With the struggles of some Valley arts organizations, one community theater is celebrating three decades in business. And, historic preservation has a new face.
Endangered frogs going home after wildfire evacuation
The Chiricahua leopard frog is returning home. The rare amphibian was evacuated last summer when its habitat was destroyed by a mudslide in Southern Arizona. KJZZ’s Al Macias reports.
Arizona Game and Fish biologists Mike Sredl and Christina Akins came to Glendale Community College to capture frogs and transport them to Ramsey Canyon. (Photo courtesy of Glendale Community College)
AL MACIAS: The Chiricahua leopard frog is considered a threatened species. Last summer, the Monument Fire swept through Southern Arizona and wildlife experts were worried about floods and mudslides. Arizona Game and Fish officers managed to round up 50 frogs and 62 tadpoles, before a mudslide destroyed the frogs’ pond. They were taken to Glendale Community College, which replicated their habitat on campus. Dr. Philip Fernandez is chair of the biology department. He says students were able to get a hands-on learning experience.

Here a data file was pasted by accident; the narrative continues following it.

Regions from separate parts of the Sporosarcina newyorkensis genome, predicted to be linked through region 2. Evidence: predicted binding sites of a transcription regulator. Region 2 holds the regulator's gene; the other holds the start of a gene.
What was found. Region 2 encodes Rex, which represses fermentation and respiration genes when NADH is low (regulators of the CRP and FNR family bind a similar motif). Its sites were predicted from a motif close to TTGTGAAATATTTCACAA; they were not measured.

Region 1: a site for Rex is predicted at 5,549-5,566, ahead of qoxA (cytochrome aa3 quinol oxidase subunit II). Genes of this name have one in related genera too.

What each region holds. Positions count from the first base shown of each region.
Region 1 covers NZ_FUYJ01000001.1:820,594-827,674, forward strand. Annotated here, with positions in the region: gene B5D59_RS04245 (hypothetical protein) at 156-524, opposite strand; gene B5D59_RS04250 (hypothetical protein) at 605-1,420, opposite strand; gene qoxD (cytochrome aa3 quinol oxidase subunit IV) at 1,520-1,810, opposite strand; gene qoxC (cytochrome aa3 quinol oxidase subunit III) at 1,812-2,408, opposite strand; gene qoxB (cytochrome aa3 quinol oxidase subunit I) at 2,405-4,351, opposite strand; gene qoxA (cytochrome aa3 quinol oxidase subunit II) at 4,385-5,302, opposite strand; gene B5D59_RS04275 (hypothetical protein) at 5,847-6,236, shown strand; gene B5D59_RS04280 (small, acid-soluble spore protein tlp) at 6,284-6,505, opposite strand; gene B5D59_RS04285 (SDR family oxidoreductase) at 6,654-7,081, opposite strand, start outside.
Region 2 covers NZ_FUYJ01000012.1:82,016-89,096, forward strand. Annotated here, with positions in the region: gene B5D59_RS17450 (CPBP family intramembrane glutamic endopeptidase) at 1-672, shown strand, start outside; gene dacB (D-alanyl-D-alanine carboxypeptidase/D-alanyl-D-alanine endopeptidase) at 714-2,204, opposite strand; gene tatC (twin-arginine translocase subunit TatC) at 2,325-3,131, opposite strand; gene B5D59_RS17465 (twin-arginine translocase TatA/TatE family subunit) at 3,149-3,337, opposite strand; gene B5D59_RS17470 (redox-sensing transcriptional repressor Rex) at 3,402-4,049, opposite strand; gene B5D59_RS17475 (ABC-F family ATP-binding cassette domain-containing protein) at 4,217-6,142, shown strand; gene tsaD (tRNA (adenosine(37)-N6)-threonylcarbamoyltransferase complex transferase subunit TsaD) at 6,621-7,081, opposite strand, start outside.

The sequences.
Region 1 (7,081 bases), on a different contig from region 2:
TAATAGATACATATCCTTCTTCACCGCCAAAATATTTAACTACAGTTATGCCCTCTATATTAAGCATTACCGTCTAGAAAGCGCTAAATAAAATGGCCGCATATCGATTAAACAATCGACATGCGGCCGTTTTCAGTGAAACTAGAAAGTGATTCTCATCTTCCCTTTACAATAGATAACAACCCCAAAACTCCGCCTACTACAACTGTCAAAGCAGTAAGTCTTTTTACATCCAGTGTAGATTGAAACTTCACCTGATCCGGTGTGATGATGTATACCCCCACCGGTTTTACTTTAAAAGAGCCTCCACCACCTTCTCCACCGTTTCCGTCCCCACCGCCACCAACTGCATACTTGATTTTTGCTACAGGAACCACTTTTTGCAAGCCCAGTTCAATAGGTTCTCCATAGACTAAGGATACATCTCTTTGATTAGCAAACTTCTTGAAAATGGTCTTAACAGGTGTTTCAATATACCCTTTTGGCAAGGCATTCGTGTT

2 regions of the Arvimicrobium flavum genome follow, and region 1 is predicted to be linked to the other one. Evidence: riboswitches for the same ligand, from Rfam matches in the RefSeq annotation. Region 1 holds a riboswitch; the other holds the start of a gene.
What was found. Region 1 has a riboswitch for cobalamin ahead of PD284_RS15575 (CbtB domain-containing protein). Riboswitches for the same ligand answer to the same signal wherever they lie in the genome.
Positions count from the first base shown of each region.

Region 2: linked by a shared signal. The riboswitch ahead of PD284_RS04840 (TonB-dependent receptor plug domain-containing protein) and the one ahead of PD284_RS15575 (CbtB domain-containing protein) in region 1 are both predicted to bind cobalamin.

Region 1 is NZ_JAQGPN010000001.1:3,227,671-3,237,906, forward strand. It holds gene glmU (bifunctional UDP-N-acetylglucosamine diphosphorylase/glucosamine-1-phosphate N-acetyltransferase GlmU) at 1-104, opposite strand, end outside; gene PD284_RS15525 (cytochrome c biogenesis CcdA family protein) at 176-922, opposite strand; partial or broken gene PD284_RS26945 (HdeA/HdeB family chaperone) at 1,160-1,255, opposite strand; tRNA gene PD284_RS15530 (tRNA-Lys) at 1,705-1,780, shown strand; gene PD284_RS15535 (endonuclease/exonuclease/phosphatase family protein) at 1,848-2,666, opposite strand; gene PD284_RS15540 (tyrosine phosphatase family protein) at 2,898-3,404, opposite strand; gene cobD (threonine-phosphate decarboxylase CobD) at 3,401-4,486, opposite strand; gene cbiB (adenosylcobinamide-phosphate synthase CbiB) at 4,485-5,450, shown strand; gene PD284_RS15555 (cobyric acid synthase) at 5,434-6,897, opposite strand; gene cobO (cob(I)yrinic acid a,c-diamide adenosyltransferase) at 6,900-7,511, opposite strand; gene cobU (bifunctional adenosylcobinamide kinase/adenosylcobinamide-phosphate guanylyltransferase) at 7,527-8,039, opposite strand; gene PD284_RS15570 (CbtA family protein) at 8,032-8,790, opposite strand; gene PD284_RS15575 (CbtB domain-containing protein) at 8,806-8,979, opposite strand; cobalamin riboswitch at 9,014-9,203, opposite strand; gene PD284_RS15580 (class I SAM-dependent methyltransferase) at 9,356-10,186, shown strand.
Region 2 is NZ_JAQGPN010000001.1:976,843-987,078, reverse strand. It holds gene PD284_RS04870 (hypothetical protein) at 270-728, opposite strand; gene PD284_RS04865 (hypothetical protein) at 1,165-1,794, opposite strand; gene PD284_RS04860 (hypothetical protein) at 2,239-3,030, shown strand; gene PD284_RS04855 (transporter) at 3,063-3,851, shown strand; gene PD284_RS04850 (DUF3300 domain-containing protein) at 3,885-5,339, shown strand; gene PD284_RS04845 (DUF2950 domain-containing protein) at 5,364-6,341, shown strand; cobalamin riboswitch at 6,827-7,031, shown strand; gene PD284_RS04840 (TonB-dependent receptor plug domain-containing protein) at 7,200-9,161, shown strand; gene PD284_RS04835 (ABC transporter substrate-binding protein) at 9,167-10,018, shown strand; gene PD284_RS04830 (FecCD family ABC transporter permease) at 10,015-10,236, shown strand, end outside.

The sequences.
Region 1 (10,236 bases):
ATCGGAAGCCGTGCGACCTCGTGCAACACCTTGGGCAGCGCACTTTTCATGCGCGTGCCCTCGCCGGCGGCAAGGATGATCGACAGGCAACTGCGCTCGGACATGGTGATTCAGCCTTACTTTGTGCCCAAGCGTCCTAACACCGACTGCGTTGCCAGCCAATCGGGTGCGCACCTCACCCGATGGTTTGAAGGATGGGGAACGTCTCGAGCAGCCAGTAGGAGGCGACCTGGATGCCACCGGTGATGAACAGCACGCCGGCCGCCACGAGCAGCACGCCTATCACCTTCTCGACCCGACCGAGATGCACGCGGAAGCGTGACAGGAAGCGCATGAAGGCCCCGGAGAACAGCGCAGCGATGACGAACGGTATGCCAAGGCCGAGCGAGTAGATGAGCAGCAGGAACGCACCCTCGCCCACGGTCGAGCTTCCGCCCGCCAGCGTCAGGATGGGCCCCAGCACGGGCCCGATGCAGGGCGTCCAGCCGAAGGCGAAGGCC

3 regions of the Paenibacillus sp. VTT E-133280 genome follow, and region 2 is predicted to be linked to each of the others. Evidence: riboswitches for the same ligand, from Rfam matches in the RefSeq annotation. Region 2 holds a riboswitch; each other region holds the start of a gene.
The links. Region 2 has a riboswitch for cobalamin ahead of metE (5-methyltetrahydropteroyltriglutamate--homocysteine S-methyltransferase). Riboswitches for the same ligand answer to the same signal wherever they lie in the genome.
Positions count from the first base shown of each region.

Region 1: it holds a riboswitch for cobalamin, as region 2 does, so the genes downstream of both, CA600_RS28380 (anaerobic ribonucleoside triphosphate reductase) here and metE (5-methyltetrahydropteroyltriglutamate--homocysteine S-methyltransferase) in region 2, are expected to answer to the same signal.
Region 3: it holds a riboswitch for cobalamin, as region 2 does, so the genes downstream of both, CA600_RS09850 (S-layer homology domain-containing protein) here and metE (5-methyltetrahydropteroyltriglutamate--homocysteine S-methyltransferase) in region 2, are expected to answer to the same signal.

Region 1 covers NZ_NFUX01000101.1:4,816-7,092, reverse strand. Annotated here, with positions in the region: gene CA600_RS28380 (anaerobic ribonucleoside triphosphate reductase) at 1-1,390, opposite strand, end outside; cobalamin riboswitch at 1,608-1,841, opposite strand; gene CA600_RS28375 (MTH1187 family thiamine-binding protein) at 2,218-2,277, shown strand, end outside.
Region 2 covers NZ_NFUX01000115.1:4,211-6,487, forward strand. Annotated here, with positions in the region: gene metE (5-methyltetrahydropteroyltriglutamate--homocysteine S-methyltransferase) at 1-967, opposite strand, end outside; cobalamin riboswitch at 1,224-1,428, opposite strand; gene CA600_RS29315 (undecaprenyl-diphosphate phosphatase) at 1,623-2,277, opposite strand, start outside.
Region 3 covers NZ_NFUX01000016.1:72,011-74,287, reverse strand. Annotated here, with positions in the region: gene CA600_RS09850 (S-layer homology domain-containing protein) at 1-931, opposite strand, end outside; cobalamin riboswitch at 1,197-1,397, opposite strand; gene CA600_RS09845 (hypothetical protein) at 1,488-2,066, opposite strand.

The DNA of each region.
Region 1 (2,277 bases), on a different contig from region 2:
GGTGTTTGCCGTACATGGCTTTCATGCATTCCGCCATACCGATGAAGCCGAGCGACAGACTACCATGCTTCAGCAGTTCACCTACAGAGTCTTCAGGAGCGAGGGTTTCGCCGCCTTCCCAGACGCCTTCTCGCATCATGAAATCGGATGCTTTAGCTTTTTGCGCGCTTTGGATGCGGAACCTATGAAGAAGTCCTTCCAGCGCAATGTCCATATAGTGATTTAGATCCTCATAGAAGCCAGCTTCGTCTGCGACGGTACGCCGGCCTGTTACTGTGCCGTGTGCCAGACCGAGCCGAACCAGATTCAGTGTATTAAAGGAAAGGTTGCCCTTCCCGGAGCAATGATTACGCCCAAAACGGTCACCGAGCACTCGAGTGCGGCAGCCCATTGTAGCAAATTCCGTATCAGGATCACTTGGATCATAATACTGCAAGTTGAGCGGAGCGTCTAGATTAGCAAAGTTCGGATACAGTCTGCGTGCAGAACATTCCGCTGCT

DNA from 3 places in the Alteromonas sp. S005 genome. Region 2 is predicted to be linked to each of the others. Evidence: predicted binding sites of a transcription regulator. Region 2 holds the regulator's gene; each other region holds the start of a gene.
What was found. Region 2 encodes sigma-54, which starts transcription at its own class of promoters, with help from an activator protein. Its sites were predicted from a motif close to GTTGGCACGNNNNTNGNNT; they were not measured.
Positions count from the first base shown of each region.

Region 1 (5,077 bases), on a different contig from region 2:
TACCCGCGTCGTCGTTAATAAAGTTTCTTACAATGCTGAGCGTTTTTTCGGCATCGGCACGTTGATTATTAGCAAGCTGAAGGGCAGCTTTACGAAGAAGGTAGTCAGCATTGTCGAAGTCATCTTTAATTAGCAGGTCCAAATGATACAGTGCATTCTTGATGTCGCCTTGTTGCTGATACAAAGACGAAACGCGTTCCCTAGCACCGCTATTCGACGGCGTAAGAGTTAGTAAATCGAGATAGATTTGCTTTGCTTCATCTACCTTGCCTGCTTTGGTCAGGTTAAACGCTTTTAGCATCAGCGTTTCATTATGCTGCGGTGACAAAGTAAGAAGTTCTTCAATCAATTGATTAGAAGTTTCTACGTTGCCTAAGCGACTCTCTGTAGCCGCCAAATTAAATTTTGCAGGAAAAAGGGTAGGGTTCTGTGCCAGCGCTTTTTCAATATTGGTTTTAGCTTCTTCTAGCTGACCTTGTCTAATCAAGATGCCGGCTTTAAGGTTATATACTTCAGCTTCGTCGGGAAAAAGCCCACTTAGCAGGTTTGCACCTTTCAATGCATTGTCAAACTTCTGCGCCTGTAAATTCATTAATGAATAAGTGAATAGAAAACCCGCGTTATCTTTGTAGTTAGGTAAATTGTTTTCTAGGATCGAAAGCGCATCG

PHILIP FERNANDEZ: Because of their threatened status these are not frogs that you can collect from nature or you can hold without specific permission from Fish and Game or the Wildlife Service, these would not have been accessible to students.
MACIAS: Fernandez says many females are carrying 600 to 800 eggs each that eventually could become tadpoles. Wednesday morning the frogs were netted, placed in baggies and returned to Ramsey Canyon in Southern Arizona.